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About the Emma B. Andrews Diary Project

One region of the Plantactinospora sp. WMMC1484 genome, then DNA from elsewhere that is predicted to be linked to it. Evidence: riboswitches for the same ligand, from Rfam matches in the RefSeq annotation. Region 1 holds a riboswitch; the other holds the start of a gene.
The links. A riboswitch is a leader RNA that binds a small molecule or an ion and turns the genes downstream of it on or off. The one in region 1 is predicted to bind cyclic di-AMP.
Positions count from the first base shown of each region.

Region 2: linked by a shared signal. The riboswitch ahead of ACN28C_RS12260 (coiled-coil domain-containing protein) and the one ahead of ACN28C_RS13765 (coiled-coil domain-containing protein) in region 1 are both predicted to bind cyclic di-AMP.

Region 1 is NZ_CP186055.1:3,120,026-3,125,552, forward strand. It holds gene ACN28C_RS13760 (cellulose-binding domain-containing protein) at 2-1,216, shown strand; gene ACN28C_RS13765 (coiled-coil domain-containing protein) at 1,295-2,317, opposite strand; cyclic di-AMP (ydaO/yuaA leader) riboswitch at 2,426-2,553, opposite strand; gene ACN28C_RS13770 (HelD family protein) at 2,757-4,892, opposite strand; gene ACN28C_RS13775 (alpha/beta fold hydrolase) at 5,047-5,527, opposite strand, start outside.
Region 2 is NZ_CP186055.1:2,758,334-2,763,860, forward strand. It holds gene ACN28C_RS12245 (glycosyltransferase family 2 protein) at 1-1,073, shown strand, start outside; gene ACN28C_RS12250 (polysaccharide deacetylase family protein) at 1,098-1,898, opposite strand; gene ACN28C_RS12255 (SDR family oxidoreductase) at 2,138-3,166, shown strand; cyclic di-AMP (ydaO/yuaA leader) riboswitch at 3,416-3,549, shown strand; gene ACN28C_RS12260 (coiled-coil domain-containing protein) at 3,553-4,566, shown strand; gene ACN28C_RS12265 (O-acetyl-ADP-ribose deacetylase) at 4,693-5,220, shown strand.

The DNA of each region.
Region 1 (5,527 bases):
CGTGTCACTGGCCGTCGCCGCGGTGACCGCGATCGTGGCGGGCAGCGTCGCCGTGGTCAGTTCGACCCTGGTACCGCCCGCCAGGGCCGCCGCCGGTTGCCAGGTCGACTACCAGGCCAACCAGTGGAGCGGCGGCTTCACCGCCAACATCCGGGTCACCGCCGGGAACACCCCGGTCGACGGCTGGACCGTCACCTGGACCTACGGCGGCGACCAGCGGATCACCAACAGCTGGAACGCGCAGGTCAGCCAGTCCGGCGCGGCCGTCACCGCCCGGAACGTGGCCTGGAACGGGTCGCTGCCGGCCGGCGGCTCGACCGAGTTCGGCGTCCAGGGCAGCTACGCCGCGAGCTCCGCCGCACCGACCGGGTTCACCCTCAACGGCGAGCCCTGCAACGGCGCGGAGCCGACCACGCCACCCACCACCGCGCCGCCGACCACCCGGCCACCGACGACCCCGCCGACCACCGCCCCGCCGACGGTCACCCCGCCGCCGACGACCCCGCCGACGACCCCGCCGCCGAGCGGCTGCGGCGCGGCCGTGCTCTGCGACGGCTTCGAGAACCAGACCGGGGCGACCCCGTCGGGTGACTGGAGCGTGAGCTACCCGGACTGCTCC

The goal of the Emma B. Andrews Diaries Project is to preserve and make accessible a story of the past. Emma B. Andrews is best remembered for her association with the millionaire lawyer turned archaeologist, art and antiquities collector, Theodore M. Davis. Traveling to Egypt with him between 1889 and 1912, Andrews kept detailed journals of these voyages along the Nile, including his important yet under-reported excavations of 20 significant tombs in the Valley of the Kings. Emma provides a vital commentary on the archaeology and pioneering Egyptologists of the time. She paints a revealing picture of the lives of the colonial gentry and the cultural and scientific literati in Egypt at the dawn of the twentieth century. The challenge facing modern historians is that the original hand-written travel journals are now lost; all that remains are two typewritten copies created around 1918, now housed in libraries in New York and Philadelphia. Emma’s valuable perspective has therefore been, for the most part, inaccessible to both scholars and enthusiasts for almost a century. The Emma B. Andrews Diaries Project intends to change that. Our research team is in the process of creating digital editions of her 19 diary volumes and other related contemporary writings. Students associated with the project work with the diaries in varying capacities. Some research, others transcribe, edit, tag and write code. All work is directed towards making this valuable resource readily accessible by all. Currently we have transcribed all 19 volumes of the journal and have converted them into an XML (Extensible Markup Language) format. Additionally, diary content has been ‘tagged’ to draw out further information relating to the people and places mentioned in the diaries. Research relating to these people and places has been aggregated and put into an online database which we are calling the ‘Emmapedia’. A stand-alone online viewer has been developed for not only viewing the diaries in multiple presentation formats, but also to connect the rich textual information found in the diaries to the Emmapedia resource. Future iterations of this project will continue to transcribe, research, and even digitally publish these materials, while exploring alternate visualizations of the data, possibly integrating Emma’s perspective into other mapping or timeline applications.